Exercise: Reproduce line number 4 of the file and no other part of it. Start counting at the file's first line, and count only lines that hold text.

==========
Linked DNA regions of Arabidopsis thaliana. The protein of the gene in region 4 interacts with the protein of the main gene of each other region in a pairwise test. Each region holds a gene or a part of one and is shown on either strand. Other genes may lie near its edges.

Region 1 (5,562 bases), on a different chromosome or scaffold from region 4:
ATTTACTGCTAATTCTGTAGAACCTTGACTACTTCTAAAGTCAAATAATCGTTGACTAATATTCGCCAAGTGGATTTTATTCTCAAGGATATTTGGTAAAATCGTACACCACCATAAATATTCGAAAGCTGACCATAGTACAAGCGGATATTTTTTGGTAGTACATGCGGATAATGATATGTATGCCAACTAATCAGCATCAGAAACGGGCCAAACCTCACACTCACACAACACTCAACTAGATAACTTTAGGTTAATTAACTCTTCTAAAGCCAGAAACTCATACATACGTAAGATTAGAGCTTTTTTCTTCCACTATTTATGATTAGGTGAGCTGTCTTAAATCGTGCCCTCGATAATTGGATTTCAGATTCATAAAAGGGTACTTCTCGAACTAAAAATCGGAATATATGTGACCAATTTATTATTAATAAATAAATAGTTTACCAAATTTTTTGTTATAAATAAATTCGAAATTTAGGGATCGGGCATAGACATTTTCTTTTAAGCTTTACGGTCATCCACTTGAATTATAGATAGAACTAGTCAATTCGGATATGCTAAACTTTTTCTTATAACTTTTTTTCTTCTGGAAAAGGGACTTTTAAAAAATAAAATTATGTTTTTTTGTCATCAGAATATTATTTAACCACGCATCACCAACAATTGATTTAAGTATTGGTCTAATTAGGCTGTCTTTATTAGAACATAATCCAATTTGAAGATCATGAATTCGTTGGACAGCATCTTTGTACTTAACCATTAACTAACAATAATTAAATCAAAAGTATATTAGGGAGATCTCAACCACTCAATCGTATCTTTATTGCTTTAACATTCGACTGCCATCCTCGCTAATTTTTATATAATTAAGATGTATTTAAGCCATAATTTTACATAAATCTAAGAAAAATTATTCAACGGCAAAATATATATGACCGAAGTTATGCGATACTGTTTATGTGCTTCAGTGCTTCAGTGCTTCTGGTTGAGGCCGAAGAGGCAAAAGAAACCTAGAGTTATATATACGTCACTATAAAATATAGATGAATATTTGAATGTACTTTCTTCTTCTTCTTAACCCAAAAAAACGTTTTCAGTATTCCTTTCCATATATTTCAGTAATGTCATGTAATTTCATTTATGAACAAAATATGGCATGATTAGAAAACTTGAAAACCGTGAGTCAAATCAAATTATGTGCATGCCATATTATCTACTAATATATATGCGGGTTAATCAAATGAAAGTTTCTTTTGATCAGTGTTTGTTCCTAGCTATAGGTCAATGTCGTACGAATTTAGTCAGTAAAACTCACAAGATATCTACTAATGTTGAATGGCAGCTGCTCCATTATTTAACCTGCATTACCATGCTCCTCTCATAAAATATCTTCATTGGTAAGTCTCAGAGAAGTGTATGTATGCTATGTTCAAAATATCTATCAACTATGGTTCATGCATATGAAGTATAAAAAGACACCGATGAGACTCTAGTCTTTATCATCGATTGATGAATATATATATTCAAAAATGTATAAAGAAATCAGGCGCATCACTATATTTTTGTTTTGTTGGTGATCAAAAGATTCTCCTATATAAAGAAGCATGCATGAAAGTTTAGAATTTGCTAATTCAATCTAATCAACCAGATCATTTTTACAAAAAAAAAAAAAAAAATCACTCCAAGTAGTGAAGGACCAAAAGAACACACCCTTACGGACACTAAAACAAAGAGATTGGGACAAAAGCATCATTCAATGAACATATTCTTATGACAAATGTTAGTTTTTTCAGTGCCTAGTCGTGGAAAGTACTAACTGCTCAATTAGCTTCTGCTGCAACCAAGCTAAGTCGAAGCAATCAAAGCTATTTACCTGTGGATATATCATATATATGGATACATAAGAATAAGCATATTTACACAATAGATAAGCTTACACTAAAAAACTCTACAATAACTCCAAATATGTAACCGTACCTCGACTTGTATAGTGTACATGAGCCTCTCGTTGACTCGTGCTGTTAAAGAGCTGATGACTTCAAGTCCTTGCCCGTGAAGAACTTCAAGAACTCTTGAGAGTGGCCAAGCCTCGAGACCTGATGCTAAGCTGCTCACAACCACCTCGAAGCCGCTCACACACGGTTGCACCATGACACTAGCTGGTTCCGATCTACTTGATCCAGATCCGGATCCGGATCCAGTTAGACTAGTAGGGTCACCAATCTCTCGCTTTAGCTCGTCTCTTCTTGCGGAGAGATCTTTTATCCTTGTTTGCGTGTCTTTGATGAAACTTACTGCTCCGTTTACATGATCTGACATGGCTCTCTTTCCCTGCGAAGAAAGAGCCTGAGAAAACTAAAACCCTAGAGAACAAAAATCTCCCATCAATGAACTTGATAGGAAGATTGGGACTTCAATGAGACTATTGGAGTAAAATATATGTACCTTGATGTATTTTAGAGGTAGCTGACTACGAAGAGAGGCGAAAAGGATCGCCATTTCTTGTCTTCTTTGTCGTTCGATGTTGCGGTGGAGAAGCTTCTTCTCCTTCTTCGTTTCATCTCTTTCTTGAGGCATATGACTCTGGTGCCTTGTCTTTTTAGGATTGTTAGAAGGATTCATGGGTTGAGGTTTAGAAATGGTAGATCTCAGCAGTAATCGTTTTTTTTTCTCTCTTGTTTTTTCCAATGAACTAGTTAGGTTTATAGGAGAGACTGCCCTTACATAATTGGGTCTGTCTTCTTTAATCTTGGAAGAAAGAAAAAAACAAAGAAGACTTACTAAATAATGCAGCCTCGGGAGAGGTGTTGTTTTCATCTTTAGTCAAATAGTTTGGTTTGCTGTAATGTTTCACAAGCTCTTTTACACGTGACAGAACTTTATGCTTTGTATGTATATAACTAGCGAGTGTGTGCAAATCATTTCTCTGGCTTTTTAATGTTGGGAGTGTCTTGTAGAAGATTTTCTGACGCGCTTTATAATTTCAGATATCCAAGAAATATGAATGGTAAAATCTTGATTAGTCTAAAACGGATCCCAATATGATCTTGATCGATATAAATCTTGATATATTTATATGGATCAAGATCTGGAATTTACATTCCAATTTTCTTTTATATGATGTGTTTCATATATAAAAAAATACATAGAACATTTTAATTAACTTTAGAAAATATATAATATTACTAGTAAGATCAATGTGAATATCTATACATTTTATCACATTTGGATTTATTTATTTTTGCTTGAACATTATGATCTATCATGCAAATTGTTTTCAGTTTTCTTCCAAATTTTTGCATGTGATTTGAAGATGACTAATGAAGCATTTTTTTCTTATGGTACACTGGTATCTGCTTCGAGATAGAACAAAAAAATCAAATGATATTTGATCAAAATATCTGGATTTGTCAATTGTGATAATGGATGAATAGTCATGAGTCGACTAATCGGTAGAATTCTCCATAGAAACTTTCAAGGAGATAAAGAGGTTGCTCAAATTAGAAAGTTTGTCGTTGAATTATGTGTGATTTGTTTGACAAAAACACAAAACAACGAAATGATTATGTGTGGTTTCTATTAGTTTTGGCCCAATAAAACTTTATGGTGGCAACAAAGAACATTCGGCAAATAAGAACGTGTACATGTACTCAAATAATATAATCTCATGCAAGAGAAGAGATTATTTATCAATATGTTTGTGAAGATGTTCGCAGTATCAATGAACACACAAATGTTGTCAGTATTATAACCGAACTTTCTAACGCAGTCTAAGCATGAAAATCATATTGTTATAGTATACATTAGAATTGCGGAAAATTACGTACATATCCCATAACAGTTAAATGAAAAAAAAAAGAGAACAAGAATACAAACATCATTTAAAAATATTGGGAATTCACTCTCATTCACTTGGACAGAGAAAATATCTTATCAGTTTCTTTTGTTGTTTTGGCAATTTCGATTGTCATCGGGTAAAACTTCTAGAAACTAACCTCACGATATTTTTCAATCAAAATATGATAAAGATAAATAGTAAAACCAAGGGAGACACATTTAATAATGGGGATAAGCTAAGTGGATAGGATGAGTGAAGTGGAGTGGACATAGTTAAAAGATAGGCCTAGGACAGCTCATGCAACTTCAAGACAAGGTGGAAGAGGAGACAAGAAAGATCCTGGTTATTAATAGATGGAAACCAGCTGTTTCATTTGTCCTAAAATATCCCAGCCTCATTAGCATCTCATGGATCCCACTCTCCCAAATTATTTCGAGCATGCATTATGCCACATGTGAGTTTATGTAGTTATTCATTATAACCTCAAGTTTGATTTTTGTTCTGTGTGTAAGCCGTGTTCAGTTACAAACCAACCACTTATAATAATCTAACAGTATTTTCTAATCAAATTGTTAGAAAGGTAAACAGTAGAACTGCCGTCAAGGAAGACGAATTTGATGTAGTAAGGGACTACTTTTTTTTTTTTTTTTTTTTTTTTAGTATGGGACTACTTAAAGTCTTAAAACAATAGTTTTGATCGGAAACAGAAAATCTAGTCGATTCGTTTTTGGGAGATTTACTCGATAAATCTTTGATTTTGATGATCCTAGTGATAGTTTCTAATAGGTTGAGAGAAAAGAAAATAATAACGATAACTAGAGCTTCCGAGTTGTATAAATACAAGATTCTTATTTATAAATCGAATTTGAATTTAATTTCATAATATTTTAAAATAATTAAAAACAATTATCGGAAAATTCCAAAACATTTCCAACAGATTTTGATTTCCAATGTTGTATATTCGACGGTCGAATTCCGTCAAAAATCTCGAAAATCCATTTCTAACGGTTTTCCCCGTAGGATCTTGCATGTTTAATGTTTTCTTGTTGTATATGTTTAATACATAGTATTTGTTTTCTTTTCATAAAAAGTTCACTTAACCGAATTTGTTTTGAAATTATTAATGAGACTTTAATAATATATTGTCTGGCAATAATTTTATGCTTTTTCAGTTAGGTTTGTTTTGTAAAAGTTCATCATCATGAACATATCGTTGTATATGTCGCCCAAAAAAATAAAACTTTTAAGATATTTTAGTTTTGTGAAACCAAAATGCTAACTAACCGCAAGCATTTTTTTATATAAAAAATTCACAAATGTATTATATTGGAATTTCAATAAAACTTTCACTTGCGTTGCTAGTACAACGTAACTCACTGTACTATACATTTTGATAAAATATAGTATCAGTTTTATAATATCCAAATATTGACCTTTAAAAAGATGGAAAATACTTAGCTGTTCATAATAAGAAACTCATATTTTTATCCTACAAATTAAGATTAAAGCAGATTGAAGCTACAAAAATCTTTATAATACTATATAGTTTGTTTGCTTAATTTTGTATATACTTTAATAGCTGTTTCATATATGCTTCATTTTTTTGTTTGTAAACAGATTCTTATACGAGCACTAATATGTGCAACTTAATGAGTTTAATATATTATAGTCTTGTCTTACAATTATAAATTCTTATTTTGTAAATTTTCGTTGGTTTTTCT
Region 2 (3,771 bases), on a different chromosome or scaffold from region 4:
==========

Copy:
Region 2 (3,771 bases), on a different chromosome or scaffold from region 4: